I’m a contractor am i inside or outside IR35?

It’s crucial for every contractor to fully understand their IR35 status

An alarming number of contractors still aren’t aware of IR35, and those that are may find the legislation too intimidating and bury their heads. IR35 – or the ‘off-payroll rules’ have been active in the public sector since April 2017 and the private sector since April 2021. Larger businesses are already taking precautions with new contractors, with HSBC in September 2019 going as far as to cull contractor relationships altogether, so it’s incredibly important for the self-employed to understand their position.

So how do you know if you’re inside or outside IR35?

What is IR35?

In its simplest form, IR35 is anti-avoidance tax legislation. It was introduced by the government to combat and prevent income tax and National Insurance Contributions (NICs) avoidance schemes.

At the time of introduction, there were cases of employees finishing work on Friday and coming back to the same job on Monday as a limited company contractor. This meant that, despite having the same daily tasks and responsibilities, they saved a substantial amount on tax and increased their take-home pay. These workers are dubbed ‘disguised employees’ by HMRC, and it’s this type of tax avoidance that IR35 is designed to tackle.

However, due to the heavy-handed approach taken by HMRC (and its inaccurate Check Employment Status Test – or CEST – tool), many genuine contractors are being stung by the recent legislation reform.

How do you know if you’re inside or outside IR35?

There are many ways to check your IR35 status, but there are three central tests that are universally recognised as off-payroll metre sticks – Control, Substitution and Mutuality of Obligation (MOO). Whilst a tax tribunal would take into account every aspect of your client-contractor relationship, the below are usually pretty telling as to whether you should take further action to prepare for IR35 in the private sector or not.


How much control do you have over your working day? If you have the below in your contract, you could be considered inside IR35:

  • inflexible start and finish times;
  • specific days you must work for the client;
  • lunch break times and duration;
  • specific clauses stating the client has supervision and control over your work.

All the above usually appears in a contract of employment (as opposed to a contract of services, which is what a genuine contractor should have) and can cause you to fail an IR35 investigation. Freelancers and contractors have control over when and how they work.


Can you supply a substitute? If you aren’t well enough to attend a job, could you send someone in your stead to complete the work? If so, then you most likely fall outside IR35.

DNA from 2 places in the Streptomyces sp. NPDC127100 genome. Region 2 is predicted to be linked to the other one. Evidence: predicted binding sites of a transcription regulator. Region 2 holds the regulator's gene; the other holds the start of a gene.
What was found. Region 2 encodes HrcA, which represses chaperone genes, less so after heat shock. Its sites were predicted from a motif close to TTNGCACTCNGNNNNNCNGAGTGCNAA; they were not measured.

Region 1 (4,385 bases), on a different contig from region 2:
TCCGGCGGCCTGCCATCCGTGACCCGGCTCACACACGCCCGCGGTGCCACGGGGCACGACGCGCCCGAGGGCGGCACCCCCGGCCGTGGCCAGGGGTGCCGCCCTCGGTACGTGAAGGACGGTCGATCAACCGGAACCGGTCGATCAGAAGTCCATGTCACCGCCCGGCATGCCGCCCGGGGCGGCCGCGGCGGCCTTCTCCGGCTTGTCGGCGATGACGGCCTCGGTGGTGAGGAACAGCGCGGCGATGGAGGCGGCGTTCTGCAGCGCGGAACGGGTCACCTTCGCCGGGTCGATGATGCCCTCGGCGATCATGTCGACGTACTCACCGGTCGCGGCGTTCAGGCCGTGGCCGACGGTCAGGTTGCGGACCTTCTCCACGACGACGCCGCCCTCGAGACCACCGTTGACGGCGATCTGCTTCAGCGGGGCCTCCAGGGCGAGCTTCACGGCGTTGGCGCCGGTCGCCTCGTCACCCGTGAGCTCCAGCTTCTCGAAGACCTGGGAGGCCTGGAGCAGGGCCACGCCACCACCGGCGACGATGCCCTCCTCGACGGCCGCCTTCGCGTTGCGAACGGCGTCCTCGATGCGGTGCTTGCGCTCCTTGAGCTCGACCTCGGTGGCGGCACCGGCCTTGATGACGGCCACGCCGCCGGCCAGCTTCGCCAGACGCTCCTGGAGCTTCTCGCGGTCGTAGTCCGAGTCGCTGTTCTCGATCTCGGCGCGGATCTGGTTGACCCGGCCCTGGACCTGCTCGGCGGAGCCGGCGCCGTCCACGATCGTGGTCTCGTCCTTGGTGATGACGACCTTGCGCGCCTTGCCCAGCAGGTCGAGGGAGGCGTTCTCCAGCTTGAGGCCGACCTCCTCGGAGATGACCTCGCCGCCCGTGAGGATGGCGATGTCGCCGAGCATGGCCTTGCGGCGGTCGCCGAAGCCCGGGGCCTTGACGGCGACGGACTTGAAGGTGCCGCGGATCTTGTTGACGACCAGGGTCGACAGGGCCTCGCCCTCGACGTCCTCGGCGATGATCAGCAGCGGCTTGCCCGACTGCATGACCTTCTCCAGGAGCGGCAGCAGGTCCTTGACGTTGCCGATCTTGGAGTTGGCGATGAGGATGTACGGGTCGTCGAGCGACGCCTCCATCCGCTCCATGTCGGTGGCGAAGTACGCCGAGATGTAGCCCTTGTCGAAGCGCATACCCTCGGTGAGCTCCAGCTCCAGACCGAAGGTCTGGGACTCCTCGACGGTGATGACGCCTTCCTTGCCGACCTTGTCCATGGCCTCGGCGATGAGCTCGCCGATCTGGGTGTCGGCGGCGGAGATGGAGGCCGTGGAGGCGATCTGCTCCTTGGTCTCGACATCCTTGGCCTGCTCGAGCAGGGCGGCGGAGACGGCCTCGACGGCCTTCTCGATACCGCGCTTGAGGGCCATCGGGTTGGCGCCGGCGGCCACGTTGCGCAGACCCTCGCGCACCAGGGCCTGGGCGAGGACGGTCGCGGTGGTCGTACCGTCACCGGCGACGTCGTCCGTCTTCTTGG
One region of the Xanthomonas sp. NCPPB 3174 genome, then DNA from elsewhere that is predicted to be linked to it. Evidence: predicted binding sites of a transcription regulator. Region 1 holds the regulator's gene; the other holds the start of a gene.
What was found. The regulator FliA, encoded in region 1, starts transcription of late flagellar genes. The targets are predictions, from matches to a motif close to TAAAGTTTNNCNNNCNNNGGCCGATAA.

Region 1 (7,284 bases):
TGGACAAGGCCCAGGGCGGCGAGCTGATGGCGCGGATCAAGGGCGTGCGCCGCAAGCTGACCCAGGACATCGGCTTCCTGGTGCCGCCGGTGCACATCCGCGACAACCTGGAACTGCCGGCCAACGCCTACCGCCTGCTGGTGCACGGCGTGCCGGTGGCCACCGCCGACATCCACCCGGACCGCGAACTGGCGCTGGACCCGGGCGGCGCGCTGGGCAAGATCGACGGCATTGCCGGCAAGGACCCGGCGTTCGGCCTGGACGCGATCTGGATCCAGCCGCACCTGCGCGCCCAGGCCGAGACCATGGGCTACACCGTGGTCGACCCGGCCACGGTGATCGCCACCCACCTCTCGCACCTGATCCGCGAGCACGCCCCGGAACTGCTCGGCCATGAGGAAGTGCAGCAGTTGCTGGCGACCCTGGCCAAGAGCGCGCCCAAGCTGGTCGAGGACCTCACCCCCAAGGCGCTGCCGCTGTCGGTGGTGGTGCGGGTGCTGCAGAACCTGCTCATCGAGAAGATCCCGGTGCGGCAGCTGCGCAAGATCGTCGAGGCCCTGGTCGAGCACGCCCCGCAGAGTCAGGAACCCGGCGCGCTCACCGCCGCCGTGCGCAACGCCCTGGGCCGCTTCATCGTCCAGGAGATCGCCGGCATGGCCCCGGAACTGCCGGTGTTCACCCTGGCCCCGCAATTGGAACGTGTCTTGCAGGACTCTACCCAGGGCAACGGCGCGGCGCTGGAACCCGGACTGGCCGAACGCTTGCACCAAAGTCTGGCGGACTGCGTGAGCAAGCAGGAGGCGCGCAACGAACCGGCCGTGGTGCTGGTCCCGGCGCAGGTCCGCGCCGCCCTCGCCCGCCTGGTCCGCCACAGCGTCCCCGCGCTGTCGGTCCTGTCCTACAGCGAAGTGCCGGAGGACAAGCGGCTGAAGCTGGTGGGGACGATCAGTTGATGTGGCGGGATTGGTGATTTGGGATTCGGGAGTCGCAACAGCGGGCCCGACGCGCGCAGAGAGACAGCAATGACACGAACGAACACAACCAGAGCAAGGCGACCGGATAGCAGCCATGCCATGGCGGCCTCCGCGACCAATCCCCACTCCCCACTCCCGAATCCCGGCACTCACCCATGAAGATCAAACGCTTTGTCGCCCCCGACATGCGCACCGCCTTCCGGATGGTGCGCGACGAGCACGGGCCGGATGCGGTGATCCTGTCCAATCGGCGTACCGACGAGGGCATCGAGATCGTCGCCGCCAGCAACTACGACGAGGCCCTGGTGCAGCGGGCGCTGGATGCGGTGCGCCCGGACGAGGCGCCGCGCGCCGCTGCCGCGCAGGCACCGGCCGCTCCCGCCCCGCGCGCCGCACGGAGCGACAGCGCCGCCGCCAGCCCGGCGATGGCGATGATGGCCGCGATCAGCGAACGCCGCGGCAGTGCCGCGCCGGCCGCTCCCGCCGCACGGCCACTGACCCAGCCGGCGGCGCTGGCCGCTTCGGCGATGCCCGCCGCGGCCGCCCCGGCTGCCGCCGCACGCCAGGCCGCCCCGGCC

However, there should be a right of substitution clause in your contract specifying your right to do so as a contractor – if the client has specified that you can’t supply a substitute under any circumstance, then you could be in trouble. Contractors are free to send someone else in their stead, provided the work is completed to an equal standard.

Mutuality of Obligation (MOO)

Can you choose the jobs you work? Does one main client dictate whether you can accept other clients while working with them? If your contract specifies exclusivity or states any number of obligated hours of work a week at a set rate, then you could fail IR35.

Contractors can take whichever projects they choose from whatever client they wish to work with. They should also be free to turn down work from any given client.

HMRC’s CEST tool currently omits MOO, which is a weighty consideration in whether an individual can be classed as a contractor or not. To compensate, make sure the rest of your contract is watertight against Control and Substitution checks as well.

What can I do if I think I’m inside IR35?

If you fail an IR35 status test and are judged to be inside IR35, you can expect to pay around 25% more in tax every year, which would amount to a huge chunk of money absent every month. You also still wouldn’t benefit from employment rights or have a contract of employment with your client, so you could face critical financial issues with no real benefits or protections to speak of. It’s important to take the necessary precautions to avoid this situation.

Of course, if you are a genuine professional contractor, freelancer or consultant who is in business on your own account, you shouldn’t have anything to worry about. Read up on how the legislation works and apply best practice. It would also be worth having a defence prepared in case you’re investigated by HRMC; whilst you may know that you’re legitimate, IR35 determinations are notoriously subjective.